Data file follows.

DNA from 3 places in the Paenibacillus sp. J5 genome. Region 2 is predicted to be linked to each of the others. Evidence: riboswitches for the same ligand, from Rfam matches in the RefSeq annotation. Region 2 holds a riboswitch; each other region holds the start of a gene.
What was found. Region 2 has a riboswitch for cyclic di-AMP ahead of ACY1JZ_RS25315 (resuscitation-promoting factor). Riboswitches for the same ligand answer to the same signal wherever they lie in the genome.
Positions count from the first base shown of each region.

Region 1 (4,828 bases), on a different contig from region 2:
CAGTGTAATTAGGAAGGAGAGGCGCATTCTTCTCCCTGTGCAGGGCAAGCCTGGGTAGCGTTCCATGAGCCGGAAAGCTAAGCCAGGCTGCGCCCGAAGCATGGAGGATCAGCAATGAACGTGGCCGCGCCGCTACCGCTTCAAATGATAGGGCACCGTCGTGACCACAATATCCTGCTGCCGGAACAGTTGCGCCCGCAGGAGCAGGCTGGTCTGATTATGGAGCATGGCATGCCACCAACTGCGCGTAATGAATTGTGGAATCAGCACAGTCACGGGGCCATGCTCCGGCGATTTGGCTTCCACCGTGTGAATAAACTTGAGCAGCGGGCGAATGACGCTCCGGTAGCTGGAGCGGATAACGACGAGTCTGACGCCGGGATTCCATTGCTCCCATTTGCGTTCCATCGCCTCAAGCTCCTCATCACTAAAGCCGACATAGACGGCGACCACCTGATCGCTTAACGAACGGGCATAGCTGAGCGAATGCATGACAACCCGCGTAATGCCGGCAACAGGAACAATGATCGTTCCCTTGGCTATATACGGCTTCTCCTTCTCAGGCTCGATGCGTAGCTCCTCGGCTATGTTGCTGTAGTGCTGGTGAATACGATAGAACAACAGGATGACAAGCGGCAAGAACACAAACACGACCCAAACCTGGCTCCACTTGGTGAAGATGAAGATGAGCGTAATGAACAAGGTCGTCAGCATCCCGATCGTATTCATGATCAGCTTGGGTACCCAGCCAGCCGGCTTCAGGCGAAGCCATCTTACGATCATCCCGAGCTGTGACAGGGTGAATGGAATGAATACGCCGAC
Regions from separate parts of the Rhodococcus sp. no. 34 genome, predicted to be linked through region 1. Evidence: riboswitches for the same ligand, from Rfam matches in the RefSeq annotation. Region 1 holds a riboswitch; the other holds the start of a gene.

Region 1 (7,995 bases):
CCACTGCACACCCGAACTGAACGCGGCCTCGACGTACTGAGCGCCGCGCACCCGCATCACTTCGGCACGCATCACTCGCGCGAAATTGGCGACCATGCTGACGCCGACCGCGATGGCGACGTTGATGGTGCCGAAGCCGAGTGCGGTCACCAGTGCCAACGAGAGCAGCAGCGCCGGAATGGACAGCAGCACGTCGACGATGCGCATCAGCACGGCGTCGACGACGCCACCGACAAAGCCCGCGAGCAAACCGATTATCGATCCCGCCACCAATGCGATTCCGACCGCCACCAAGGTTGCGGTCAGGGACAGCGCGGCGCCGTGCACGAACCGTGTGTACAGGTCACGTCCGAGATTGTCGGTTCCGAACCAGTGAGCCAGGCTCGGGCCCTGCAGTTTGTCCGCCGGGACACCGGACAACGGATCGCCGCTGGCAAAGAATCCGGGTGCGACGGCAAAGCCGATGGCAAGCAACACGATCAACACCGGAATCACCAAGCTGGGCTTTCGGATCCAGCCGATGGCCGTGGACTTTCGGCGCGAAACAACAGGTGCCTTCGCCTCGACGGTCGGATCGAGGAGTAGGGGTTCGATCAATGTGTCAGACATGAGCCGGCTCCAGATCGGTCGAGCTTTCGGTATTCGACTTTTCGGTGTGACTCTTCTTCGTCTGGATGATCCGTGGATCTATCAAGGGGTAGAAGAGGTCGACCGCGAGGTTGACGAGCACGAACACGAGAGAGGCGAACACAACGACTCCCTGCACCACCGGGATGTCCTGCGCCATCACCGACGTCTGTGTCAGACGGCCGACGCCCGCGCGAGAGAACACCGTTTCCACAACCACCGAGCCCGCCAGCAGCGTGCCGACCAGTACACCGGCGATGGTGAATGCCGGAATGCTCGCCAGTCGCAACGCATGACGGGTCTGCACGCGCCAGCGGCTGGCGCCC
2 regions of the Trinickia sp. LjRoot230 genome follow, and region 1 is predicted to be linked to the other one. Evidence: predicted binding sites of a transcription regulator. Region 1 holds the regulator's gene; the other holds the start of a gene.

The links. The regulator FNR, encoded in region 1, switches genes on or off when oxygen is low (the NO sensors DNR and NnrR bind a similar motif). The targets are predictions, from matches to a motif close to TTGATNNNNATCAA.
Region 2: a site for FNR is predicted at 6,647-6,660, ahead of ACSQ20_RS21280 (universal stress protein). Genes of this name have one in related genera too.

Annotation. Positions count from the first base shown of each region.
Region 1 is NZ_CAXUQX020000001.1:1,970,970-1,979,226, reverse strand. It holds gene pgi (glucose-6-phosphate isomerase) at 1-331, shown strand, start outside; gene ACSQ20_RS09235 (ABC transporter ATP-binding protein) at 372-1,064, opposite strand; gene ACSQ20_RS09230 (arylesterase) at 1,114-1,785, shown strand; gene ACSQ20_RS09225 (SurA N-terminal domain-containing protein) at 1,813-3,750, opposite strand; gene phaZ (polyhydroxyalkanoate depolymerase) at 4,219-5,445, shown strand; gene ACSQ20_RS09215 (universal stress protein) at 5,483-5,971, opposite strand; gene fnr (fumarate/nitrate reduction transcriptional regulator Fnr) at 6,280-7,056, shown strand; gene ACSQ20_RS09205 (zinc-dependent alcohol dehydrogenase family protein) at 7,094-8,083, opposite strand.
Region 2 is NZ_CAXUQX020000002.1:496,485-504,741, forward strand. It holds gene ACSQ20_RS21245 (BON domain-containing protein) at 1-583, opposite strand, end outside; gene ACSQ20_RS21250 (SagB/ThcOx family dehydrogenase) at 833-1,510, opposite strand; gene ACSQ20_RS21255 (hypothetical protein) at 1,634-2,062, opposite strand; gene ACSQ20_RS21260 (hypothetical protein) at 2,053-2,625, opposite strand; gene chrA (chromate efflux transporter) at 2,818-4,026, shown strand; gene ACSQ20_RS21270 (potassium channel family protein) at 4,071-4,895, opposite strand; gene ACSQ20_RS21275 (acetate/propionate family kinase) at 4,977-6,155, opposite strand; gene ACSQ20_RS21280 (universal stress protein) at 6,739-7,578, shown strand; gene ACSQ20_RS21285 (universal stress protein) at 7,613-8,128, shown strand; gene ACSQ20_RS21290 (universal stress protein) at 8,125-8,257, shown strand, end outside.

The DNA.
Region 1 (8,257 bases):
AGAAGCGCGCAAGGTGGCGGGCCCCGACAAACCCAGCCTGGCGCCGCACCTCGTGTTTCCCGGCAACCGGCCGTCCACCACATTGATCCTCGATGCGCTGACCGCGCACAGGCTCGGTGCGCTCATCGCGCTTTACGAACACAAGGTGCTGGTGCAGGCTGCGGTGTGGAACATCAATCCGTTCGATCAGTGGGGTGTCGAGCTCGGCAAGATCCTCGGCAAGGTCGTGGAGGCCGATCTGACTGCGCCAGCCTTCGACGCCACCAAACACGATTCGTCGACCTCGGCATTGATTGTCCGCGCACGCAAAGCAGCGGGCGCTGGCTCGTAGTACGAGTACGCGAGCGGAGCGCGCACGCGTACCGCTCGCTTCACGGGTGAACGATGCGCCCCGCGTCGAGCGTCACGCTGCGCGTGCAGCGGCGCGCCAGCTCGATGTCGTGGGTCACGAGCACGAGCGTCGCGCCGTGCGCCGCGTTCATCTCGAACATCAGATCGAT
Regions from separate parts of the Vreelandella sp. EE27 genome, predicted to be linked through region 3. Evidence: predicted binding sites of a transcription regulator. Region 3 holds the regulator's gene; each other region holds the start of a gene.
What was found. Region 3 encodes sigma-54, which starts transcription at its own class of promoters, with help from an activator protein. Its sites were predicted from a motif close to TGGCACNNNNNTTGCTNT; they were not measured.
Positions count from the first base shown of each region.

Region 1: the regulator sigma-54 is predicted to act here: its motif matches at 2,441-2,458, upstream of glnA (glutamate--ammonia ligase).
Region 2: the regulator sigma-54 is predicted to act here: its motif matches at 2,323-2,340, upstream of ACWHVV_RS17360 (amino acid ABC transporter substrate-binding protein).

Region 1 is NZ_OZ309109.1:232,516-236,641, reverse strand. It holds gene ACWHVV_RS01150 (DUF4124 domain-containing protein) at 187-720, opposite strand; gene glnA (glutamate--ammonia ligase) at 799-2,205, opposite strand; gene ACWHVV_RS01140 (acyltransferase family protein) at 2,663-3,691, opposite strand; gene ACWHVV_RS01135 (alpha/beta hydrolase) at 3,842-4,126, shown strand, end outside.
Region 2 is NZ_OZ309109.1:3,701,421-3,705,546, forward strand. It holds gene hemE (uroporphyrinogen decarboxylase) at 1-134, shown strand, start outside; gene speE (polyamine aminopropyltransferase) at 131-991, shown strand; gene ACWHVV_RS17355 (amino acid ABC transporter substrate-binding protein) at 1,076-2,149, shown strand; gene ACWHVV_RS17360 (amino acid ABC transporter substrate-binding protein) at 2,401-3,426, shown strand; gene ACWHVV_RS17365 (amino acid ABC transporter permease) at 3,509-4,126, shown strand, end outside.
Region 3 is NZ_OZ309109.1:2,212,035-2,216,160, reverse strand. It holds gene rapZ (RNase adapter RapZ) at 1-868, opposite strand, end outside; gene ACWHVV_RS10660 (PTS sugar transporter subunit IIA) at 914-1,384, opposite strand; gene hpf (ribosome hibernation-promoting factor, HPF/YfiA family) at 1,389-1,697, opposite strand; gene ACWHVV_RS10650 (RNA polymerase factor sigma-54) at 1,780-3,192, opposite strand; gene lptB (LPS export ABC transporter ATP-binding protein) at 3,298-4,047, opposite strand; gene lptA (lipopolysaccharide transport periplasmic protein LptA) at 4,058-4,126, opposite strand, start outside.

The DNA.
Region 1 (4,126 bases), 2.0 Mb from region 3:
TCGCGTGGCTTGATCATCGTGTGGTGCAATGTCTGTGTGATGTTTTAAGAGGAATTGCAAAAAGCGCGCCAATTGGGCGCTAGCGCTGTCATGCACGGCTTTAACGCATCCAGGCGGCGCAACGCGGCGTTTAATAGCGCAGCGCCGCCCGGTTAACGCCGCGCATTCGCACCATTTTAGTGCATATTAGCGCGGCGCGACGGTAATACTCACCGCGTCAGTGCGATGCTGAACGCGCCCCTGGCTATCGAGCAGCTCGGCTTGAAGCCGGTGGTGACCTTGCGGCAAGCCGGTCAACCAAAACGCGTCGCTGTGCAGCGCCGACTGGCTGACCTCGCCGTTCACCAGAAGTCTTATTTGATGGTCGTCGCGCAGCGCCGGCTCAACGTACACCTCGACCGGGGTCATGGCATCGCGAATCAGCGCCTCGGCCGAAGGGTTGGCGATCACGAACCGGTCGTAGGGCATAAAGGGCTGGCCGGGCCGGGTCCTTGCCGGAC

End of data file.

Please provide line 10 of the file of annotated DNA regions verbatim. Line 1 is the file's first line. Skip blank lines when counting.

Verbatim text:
The links. The regulator FNR, encoded in region 1, switches genes on or off when oxygen is low (the NO sensors DNR and NnrR bind a similar motif). The targets are predictions, from matches to a motif close to TTGATNNNNATCAA.